Once upon a time, in a virtual land just a click away, there lived a man named Sam. Sam wanted to find a wife.
He’d heard all about this thing called social media. He thought it might be a good way to meet a woman to marry.
A faceoff on Facebook
So Sam set up a profile on Facebook. He started adding friends – people from his childhood, college classmates and former co-workers.
One day, as Sam was checking his friends’ updates, his eyes noticed a beautiful woman named Sally. Facebook said she was “someone he may know”. He didn’t know her, but he did notice that they had a number of mutual friends.
So Sam asked her to be his friend. To his delight, Sally accepted!
The next day, Sally noticed that Sam was now “in a relationship”. To her surprise, he said he was in a relationship with her!
She immediately removed him as a friend. Sam was so disappointed. He had high hopes for Sally.
Getting the message on Twitter
He decided this Facebook thing wasn’t working out so well for him. Then he got a great idea – he should try Twitter. So he set up an account and started following people.
One day, as Sam was looking at his tweeple’s tweets, he saw one of them had retweeted Sue. He liked the comment Sue had made. So he clicked on the link to her profile.
Sue was even more beautiful than Sally. Sam followed her. And Sue followed back!
Sam immediately direct messaged her. He said that he could tell from her profile that they were perfect for each other. So he asked her to marry him.
Sue blocked Sam. Poor Sam – he didn’t know what to do. He was getting increasingly desperate.
Then he read about a service that automatically messaged people after they followed him. This was the answer! It’s a numbers game, he reasoned.
He would propose to everyone who followed him on Twitter. Surely one of them would accept his offer!
The day after he signed up for the service, he checked his Inbox in Twitter. One gentleman had replied that he would be happy to accept Sam’s offer. The thing is Sam doesn’t swing that way.
A woman had also responded. She would be happy to accept his offer. The only problem, she said, was that they would need to get married today. If they didn’t, she was going to be forced to leave the country.
Sam was beside himself. He didn’t know what to do. Then he ran into a relationship coach.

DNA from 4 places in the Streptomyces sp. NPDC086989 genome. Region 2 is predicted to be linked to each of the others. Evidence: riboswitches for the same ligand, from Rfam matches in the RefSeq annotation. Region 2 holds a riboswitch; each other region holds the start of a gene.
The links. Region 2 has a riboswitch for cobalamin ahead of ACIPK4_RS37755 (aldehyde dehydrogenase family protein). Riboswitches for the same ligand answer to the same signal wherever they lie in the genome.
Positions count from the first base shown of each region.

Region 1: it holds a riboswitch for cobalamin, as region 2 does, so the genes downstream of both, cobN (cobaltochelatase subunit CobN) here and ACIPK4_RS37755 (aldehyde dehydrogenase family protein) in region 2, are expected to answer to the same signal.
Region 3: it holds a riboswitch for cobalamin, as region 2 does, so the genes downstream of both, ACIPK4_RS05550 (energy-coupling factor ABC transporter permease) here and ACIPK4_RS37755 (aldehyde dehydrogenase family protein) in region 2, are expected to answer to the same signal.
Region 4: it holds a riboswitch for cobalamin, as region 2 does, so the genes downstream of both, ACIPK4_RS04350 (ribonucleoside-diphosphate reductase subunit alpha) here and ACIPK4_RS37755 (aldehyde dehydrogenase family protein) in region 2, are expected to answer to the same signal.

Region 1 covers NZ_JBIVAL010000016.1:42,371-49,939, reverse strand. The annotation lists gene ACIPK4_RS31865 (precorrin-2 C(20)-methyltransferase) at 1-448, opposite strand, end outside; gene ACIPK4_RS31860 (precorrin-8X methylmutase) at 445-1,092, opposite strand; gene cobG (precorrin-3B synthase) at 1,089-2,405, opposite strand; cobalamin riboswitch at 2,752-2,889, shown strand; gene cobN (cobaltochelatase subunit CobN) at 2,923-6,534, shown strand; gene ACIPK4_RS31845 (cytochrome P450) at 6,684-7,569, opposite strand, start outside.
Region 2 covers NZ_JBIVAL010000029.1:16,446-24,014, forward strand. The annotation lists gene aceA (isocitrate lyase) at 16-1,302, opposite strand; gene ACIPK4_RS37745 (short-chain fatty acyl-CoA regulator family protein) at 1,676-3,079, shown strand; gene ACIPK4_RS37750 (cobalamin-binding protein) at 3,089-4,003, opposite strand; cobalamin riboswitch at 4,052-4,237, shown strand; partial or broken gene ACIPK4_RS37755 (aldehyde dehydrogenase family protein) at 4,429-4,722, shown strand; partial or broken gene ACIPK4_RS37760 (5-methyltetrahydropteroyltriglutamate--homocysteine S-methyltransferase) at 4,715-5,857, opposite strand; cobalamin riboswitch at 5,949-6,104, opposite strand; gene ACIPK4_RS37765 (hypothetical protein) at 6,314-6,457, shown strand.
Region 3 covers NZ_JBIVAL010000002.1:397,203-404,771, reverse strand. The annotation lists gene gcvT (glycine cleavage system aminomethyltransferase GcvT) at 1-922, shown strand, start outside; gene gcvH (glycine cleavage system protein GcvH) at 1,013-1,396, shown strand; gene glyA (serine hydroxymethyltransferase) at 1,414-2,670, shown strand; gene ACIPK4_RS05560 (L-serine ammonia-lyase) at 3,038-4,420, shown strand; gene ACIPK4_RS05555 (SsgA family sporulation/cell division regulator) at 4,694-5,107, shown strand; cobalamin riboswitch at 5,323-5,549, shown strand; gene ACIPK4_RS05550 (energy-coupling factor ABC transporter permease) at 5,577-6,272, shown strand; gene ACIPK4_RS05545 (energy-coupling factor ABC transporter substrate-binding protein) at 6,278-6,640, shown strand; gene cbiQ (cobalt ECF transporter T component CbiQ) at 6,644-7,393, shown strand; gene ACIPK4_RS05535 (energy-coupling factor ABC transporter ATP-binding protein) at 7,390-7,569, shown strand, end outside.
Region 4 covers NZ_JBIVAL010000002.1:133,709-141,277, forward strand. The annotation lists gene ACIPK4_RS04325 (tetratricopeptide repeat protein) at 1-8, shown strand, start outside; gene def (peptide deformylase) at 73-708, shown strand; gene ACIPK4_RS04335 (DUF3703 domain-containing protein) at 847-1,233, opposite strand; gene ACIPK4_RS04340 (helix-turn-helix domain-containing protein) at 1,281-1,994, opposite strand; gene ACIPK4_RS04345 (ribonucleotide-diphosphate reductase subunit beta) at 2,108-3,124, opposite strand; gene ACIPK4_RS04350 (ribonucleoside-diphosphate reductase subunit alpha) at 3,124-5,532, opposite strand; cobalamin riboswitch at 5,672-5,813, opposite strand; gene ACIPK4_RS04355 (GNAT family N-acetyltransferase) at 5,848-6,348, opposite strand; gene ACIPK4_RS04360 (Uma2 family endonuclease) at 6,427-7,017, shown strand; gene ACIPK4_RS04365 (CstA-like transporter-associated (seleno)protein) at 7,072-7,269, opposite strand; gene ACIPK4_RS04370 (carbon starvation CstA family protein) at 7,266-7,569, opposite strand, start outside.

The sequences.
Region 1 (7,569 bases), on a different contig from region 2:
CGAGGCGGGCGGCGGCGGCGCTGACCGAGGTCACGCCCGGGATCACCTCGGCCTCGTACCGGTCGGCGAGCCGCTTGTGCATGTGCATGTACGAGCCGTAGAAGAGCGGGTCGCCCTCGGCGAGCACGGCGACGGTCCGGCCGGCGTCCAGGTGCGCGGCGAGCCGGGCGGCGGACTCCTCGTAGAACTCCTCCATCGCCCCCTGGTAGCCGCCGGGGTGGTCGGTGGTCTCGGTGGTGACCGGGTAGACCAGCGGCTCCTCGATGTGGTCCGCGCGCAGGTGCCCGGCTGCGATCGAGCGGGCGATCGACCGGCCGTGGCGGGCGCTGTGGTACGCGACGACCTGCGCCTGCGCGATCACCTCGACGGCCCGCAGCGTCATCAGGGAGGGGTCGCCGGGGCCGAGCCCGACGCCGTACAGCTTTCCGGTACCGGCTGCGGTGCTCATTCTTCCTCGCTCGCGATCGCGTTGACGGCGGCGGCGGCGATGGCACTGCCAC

Sam told the coach what had happened. The coach told Sam he was approaching it all wrong. He needed to be patient.
He needed to focus on the relationship, not the result.
From follow to fairy tale
Sam took the coach’s advice. He kept adding followers. He got to know many of them personally.
One day, Sam followed Samantha and she followed back. It turned out she lived in his town.
They met, in person, for the first time at a tweet-up. Then the two of them met for coffee. The next week they went to dinner together.
They enjoyed each other’s company. They really clicked. Over time, their relationship blossomed.
Sam and Samantha got married, had two kids – a boy and a girl – and bought the house with the white picket fence. Oh, and they lived happily ever after.
How to start a relationship
Every relationship – personal and business – starts with a simple contact. Don’t pitch them immediately. Give it some time. Over time, you may connect and a courtship ensues. It’s just as true in the world of social networking as it is in real life.
If you want to use social media to build your business, don’t propose marriage before you ask for the first date.
When you do ask for that first date, make sure you know enough about the other person to know what they want to do.
Watch their updates for a while. See what they’re talking about. Check out their web site. Have some conversations that aren’t about your business. Discover a problem they’re trying to solve. Then talk about how you may be able to help them.
In other words, build relationships and you’ll grow your business and live happily ever after. Sounds like BIGG success!
Direct link to The Bigg Success Show audio file | podcast:
(Image in today's post by scottsnyde)